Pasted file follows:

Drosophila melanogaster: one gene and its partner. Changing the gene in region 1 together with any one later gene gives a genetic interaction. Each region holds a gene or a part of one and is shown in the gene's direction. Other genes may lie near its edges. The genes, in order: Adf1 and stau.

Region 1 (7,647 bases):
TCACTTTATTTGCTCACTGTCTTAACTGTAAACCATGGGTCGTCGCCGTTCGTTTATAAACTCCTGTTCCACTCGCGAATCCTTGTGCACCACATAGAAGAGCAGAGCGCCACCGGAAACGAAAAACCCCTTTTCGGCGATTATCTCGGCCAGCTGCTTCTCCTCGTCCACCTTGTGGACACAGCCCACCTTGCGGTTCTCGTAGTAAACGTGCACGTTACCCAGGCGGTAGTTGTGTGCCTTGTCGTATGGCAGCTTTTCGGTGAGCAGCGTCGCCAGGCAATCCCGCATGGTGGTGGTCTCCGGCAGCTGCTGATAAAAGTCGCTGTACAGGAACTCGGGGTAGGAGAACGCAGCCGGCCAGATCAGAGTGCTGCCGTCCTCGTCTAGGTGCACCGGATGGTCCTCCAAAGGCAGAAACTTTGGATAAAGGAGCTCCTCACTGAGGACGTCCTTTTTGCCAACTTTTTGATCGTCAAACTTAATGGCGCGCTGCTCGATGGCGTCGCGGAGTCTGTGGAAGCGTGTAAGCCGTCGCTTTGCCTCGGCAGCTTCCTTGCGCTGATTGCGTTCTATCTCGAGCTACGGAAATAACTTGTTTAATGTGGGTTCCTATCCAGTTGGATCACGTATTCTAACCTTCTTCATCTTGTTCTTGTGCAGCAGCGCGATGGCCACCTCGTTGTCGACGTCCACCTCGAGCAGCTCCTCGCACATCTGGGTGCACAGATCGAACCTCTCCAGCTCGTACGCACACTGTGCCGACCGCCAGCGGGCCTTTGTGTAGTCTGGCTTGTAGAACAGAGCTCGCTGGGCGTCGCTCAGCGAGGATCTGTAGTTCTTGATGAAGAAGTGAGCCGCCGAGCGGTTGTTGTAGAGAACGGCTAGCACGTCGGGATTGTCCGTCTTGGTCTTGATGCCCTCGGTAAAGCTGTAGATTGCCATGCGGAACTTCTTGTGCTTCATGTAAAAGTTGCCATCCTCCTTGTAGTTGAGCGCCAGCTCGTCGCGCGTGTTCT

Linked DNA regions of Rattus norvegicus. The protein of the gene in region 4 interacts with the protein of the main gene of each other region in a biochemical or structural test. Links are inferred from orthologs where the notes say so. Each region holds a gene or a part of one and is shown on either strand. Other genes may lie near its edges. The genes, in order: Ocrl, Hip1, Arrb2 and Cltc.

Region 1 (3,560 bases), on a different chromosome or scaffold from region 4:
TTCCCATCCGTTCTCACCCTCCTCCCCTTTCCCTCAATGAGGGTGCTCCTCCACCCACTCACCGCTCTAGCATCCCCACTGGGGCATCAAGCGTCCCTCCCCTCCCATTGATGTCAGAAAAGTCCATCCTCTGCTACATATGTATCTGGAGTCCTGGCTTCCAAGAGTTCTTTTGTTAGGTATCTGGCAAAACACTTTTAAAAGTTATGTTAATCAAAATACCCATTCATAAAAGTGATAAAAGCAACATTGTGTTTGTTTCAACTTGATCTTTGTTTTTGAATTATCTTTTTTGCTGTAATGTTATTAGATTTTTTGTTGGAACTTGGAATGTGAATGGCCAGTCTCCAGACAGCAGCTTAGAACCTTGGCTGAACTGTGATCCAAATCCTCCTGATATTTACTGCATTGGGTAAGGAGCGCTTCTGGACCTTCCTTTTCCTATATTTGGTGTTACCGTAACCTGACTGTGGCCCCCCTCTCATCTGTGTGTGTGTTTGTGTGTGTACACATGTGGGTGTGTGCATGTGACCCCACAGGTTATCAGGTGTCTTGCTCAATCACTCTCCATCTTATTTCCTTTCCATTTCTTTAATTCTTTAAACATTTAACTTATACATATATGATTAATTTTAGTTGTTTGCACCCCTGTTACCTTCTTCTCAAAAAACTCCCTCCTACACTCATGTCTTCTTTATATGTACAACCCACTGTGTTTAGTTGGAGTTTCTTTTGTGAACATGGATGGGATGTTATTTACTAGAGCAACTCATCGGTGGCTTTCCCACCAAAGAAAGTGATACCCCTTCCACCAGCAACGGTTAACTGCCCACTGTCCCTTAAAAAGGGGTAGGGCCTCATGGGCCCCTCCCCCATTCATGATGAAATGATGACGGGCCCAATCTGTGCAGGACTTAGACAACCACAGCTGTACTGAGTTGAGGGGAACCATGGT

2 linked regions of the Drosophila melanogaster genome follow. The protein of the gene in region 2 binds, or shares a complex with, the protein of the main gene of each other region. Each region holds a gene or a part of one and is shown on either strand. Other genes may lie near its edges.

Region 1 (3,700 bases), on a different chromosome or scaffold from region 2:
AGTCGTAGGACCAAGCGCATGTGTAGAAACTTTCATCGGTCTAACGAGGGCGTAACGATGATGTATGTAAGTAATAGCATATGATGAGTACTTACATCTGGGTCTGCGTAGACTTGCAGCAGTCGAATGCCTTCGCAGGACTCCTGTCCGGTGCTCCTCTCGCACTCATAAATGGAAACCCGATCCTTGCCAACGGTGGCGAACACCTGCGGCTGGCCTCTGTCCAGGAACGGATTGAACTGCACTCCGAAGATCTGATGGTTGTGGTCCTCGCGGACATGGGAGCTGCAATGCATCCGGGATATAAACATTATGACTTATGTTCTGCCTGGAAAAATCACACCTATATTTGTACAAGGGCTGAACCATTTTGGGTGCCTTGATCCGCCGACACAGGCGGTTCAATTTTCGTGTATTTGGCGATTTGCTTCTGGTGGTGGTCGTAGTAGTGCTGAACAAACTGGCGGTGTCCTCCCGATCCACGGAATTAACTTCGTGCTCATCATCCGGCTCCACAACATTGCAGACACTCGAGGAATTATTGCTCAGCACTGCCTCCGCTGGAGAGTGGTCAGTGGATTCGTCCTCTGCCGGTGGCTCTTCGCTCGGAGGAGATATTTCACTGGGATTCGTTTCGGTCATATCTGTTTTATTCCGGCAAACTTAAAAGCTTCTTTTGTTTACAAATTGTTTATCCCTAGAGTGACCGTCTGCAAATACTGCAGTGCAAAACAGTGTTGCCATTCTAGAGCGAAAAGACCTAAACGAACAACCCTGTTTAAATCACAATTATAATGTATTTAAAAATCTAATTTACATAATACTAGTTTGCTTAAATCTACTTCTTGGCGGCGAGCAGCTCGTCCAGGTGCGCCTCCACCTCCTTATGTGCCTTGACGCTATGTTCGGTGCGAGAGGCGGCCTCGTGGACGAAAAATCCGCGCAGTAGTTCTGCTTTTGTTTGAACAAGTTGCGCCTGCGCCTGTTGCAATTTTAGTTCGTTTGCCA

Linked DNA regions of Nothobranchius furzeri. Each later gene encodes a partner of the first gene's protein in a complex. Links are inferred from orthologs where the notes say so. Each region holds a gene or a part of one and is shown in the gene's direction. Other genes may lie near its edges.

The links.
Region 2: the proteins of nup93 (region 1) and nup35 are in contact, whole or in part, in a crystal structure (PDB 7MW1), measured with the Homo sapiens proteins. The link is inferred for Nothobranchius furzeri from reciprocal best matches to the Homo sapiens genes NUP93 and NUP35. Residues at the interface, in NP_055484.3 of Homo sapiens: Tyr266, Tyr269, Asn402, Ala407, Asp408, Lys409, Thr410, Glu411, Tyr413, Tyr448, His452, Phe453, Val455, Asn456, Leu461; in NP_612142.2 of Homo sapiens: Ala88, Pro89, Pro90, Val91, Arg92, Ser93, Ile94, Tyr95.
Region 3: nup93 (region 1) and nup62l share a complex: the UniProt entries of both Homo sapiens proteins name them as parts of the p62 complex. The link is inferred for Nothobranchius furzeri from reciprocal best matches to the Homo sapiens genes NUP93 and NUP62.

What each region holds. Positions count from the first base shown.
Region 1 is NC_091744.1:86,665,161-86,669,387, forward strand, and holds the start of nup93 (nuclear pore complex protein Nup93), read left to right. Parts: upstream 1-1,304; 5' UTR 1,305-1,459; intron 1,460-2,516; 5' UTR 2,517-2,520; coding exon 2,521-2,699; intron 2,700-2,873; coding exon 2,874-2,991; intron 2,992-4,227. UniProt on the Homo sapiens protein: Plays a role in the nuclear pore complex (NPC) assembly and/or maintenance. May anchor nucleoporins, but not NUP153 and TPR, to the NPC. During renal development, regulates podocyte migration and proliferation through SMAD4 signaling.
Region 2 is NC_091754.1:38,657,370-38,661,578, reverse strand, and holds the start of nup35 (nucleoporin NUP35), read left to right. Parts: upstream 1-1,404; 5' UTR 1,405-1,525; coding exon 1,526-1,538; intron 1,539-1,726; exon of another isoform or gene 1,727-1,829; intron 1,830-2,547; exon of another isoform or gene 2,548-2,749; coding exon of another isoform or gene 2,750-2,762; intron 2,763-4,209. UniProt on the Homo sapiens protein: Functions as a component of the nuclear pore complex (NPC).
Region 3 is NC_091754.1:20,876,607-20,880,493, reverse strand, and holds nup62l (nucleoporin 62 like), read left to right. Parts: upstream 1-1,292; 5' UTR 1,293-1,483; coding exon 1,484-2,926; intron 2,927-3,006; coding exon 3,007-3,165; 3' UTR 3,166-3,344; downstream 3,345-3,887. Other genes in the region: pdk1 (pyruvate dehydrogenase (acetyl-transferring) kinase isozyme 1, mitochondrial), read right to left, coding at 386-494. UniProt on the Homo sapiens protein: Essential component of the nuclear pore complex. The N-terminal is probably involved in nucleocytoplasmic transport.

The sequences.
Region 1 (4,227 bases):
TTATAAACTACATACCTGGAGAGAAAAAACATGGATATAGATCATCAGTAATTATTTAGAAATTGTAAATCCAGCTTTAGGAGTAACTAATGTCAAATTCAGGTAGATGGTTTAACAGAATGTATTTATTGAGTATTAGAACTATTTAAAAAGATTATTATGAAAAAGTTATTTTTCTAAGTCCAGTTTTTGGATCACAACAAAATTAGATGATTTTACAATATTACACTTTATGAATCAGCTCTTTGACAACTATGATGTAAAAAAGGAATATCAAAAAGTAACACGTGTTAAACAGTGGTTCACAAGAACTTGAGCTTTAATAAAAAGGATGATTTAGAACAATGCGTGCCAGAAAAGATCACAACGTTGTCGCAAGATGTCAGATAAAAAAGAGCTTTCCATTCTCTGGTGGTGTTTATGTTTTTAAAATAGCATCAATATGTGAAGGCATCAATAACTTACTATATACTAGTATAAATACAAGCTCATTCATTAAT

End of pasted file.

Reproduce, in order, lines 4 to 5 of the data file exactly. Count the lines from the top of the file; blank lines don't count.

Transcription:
Linked DNA regions of Rattus norvegicus. The protein of the gene in region 4 interacts with the protein of the main gene of each other region in a biochemical or structural test. Links are inferred from orthologs where the notes say so. Each region holds a gene or a part of one and is shown on either strand. Other genes may lie near its edges. The genes, in order: Ocrl, Hip1, Arrb2 and Cltc.

Region 1 (3,560 bases), on a different chromosome or scaffold from region 4: